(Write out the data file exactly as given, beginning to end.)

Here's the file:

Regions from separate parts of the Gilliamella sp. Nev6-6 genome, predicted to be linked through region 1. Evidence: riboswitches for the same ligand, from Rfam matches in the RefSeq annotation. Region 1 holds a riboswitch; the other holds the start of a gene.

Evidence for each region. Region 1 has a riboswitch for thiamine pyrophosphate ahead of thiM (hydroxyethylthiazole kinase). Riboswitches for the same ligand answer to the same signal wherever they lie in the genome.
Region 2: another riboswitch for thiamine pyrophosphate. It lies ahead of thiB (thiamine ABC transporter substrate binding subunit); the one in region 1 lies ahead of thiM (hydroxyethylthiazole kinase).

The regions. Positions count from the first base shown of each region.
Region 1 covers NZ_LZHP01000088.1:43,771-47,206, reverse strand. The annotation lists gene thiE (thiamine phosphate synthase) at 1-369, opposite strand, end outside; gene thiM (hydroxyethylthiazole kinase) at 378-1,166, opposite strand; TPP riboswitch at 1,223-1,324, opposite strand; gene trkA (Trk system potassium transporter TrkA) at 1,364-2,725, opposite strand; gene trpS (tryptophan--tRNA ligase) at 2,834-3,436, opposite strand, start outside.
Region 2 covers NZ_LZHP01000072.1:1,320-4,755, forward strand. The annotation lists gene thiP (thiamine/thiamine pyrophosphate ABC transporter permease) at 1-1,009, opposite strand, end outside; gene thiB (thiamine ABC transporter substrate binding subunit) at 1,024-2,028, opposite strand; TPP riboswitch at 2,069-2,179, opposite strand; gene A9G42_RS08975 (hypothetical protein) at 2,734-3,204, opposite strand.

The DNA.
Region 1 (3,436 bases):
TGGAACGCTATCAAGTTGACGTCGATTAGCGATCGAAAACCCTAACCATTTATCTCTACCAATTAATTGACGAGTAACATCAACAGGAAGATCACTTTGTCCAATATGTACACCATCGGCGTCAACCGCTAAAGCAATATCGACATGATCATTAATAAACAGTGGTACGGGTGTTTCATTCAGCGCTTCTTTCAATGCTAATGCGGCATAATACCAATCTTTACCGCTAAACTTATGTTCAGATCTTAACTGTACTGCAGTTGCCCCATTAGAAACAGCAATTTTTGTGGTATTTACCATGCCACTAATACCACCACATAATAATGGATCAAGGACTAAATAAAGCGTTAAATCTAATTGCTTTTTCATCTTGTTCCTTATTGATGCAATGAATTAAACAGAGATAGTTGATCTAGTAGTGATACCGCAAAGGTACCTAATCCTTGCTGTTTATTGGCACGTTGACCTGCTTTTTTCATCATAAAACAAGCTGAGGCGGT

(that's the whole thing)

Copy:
Regions from separate parts of the Gilliamella sp. Nev6-6 genome, predicted to be linked through region 1. Evidence: riboswitches for the same ligand, from Rfam matches in the RefSeq annotation. Region 1 holds a riboswitch; the other holds the start of a gene.

Evidence for each region. Region 1 has a riboswitch for thiamine pyrophosphate ahead of thiM (hydroxyethylthiazole kinase). Riboswitches for the same ligand answer to the same signal wherever they lie in the genome.
Region 2: another riboswitch for thiamine pyrophosphate. It lies ahead of thiB (thiamine ABC transporter substrate binding subunit); the one in region 1 lies ahead of thiM (hydroxyethylthiazole kinase).

The regions. Positions count from the first base shown of each region.
Region 1 covers NZ_LZHP01000088.1:43,771-47,206, reverse strand. The annotation lists gene thiE (thiamine phosphate synthase) at 1-369, opposite strand, end outside; gene thiM (hydroxyethylthiazole kinase) at 378-1,166, opposite strand; TPP riboswitch at 1,223-1,324, opposite strand; gene trkA (Trk system potassium transporter TrkA) at 1,364-2,725, opposite strand; gene trpS (tryptophan--tRNA ligase) at 2,834-3,436, opposite strand, start outside.
Region 2 covers NZ_LZHP01000072.1:1,320-4,755, forward strand. The annotation lists gene thiP (thiamine/thiamine pyrophosphate ABC transporter permease) at 1-1,009, opposite strand, end outside; gene thiB (thiamine ABC transporter substrate binding subunit) at 1,024-2,028, opposite strand; TPP riboswitch at 2,069-2,179, opposite strand; gene A9G42_RS08975 (hypothetical protein) at 2,734-3,204, opposite strand.

The DNA.
Region 1 (3,436 bases):
TGGAACGCTATCAAGTTGACGTCGATTAGCGATCGAAAACCCTAACCATTTATCTCTACCAATTAATTGACGAGTAACATCAACAGGAAGATCACTTTGTCCAATATGTACACCATCGGCGTCAACCGCTAAAGCAATATCGACATGATCATTAATAAACAGTGGTACGGGTGTTTCATTCAGCGCTTCTTTCAATGCTAATGCGGCATAATACCAATCTTTACCGCTAAACTTATGTTCAGATCTTAACTGTACTGCAGTTGCCCCATTAGAAACAGCAATTTTTGTGGTATTTACCATGCCACTAATACCACCACATAATAATGGATCAAGGACTAAATAAAGCGTTAAATCTAATTGCTTTTTCATCTTGTTCCTTATTGATGCAATGAATTAAACAGAGATAGTTGATCTAGTAGTGATACCGCAAAGGTACCTAATCCTTGCTGTTTATTGGCACGTTGACCTGCTTTTTTCATCATAAAACAAGCTGAGGCGGT